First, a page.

Babel by Mumford and Sons | Teen Ink

Babel by Mumford and Sons MAG

July 9, 2013
By Helena.of.Karatha DIAMOND, Saint Paul, Minnesota
Helena.of.Karatha DIAMOND, Saint Paul, Minnesota
79 articles 0 photos 21 comments

Favorite Quote:
"You're a great wizard, Harry."
"Not as good as you."
"Me?! Books! And cleverness! There are more important things, Harry--friendship, and bravery, and--oh, Harry, just be careful."

The hype is right. Mumford and Sons' latest album, “Babel,” is everything that's been said about it and more. The lyrics are deep, complex, refreshing, and perfectly complemented by the syncopated melodies and swelling harmonies that carry them. The ­instrumentalists outdo themselves; if the singing were not as captivating as it is, the fiddle, guitar, banjo, and cello would steal the show. The album plays like a “best of” disk.

The band is unquestionably in possession of a lyrical gift. Anyone who writes, “Press my nose up to the glass around your heart” (from the title track) or “This cup of yours tastes holy, but a brush with the devil can clear your mind and strengthen your spine” (from “Whispers in the Dark”) has a way with words and the element of surprise.

Sadly, the inspiration falters occasionally. The most obvious example is “Lover of the Light,” when the chorus rhymes “hold” with “gold” and then with “hold” again. However, such slips are rare.

Even the non-religious will find something to appreciate in hopeful lines such as “You forgave, and I won't forget” (from “I Will Wait”) and raging damnations like “In this twilight, how dare you speak of grace?” (from “Broken Crown”). These semi-spiritual references to forgiveness and grace tap into deep human needs.

However, Mumford and Sons' theology goes further: the singer implores, “Lord, ­forget all of my sins” (from “Lover's Eyes”), and even once declares, “I set out to serve the Lord” (“Lover of the Light”). A religiously educated listener will recognize the album's title as a Biblical reference to a tower whose construction God permanently disrupted because human pride was getting out of control. The religion is light-handed enough to go unnoticed for casual rounds of listening but ultimately lends conviction, depth, and sincerity to an album that gives serious treatment to topics of pride, human frailty, and redemption.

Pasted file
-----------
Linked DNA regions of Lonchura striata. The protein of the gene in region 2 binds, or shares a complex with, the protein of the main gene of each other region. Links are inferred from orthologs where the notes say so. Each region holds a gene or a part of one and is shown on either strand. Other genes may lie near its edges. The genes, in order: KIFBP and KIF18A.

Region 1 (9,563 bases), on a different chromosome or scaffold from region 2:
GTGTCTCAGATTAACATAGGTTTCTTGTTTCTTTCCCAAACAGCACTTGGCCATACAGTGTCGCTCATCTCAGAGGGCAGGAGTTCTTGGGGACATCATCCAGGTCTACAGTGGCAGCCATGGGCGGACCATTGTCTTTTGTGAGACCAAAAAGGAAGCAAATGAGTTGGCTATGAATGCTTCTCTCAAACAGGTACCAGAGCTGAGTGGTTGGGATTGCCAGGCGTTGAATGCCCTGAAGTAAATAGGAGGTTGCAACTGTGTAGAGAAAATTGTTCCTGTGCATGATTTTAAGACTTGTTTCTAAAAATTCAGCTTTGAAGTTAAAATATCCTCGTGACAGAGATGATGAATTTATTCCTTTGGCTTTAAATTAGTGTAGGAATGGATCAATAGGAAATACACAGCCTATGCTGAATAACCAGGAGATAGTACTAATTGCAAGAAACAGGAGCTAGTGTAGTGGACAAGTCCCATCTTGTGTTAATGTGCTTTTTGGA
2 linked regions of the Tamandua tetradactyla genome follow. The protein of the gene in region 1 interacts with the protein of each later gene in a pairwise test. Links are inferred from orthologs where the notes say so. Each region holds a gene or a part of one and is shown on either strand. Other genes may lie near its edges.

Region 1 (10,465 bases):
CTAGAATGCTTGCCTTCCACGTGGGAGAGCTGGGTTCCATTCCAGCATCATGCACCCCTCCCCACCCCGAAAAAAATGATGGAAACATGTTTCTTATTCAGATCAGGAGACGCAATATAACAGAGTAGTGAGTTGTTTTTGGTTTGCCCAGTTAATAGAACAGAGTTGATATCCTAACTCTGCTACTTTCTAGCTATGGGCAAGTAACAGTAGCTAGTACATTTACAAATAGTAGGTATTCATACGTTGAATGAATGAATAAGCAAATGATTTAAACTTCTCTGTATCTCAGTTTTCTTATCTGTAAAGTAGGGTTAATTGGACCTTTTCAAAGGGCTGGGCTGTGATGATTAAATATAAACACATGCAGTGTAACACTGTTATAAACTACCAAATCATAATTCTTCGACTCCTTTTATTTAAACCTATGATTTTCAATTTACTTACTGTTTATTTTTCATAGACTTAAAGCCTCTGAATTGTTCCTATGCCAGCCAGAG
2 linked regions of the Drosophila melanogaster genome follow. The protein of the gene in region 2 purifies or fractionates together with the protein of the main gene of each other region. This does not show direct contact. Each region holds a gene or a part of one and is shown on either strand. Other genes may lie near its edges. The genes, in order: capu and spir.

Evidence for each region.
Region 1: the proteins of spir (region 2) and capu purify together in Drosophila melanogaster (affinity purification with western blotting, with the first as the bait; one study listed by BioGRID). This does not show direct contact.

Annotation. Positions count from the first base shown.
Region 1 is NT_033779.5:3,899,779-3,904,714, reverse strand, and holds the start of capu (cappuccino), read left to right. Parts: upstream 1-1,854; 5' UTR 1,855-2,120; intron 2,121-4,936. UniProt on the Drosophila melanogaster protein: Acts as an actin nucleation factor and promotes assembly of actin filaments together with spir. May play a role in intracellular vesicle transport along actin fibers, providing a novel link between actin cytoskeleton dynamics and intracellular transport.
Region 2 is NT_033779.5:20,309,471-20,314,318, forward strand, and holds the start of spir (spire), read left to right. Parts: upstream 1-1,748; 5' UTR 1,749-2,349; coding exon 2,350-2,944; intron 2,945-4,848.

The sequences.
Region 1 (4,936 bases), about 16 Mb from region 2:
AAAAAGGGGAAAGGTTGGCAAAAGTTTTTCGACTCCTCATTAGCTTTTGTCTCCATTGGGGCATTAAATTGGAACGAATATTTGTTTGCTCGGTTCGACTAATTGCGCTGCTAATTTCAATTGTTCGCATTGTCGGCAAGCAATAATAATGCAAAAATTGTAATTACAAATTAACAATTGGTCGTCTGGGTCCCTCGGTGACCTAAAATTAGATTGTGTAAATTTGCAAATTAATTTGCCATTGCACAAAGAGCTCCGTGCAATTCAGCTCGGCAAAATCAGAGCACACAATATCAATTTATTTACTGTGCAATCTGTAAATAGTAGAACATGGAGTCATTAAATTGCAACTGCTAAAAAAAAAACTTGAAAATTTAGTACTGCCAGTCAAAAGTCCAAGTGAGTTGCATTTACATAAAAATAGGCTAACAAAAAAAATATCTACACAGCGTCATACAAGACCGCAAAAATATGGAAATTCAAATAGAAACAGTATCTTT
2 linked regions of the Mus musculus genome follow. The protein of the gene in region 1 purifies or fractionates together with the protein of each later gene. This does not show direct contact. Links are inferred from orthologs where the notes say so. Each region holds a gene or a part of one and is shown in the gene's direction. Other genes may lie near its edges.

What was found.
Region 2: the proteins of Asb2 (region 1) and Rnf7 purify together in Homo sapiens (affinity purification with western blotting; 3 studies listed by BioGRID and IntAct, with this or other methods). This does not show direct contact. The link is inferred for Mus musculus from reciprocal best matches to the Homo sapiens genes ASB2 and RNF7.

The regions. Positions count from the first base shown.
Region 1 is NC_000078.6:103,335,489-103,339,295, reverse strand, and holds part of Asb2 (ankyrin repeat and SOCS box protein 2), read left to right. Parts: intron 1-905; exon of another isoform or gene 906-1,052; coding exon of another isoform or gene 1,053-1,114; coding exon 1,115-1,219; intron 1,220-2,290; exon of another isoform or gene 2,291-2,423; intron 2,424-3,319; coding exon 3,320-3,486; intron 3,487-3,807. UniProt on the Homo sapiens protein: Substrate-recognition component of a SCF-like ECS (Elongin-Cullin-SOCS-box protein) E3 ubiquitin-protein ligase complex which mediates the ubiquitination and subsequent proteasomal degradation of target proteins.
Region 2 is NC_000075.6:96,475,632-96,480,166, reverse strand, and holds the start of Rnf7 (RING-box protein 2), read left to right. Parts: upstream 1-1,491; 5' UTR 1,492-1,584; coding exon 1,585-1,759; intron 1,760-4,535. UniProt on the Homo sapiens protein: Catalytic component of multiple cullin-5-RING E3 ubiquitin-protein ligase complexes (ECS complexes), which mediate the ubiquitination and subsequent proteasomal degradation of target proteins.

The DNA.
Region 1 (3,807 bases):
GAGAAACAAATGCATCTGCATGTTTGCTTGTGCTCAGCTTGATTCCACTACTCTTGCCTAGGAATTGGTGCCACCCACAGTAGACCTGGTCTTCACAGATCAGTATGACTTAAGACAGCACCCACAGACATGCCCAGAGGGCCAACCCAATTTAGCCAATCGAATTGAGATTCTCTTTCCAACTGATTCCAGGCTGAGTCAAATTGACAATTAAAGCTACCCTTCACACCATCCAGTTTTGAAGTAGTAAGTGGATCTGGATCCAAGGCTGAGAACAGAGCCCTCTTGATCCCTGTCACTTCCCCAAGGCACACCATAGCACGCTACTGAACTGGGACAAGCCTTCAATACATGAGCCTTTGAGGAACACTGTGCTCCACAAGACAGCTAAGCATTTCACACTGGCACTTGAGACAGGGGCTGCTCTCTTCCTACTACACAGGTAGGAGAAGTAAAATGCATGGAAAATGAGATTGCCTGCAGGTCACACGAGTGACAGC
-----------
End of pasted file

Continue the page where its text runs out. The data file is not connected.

Musically, the album is a masterpiece. The melodies are catchy with enough syncopation to keep the music interesting without stranding the casual singer-along. The singers harmonize flawlessly on-pitch without overshadowing the songs' melodic focus. The dynamics are richly varied; multiple songs start quietly, and it's a surprise which will remain quiet and which will explode into a passionate subito forte.

The vocal technique varies with the tone of the song, at times pure singing and at times a scratchy, furious growl. Beneath it all – and thankfully sometimes featured on its own – is a collection of strings that is equally adept at plucking out a pensive backdrop and pounding through a solo that will leave your heart galloping.

“Babel” is a tour of the landscape of human emotion. The tones range from the furious self-condemnation of “Broken Crown” to the grim determination of “Babel” and the triumphant hope of “I Will Wait.” There's a song for every kind of day and mood – but that's just one of the many reasons to listen to this album.

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This article has 1 comment.

on Mar. 3 2014 at 7:39 pm
sarahcarp63 DIAMOND, Denver, Colorado
51 articles 2 photos 17 comments

Favorite Quote:
'The really important people in life have a way of coming back to you'
'Good enough isn't good enough'
'You don't have to be sick to get better'
'Come what may and love it'

This is one of my all time favorite albums from one of my favorite artists. I agree completely with you!

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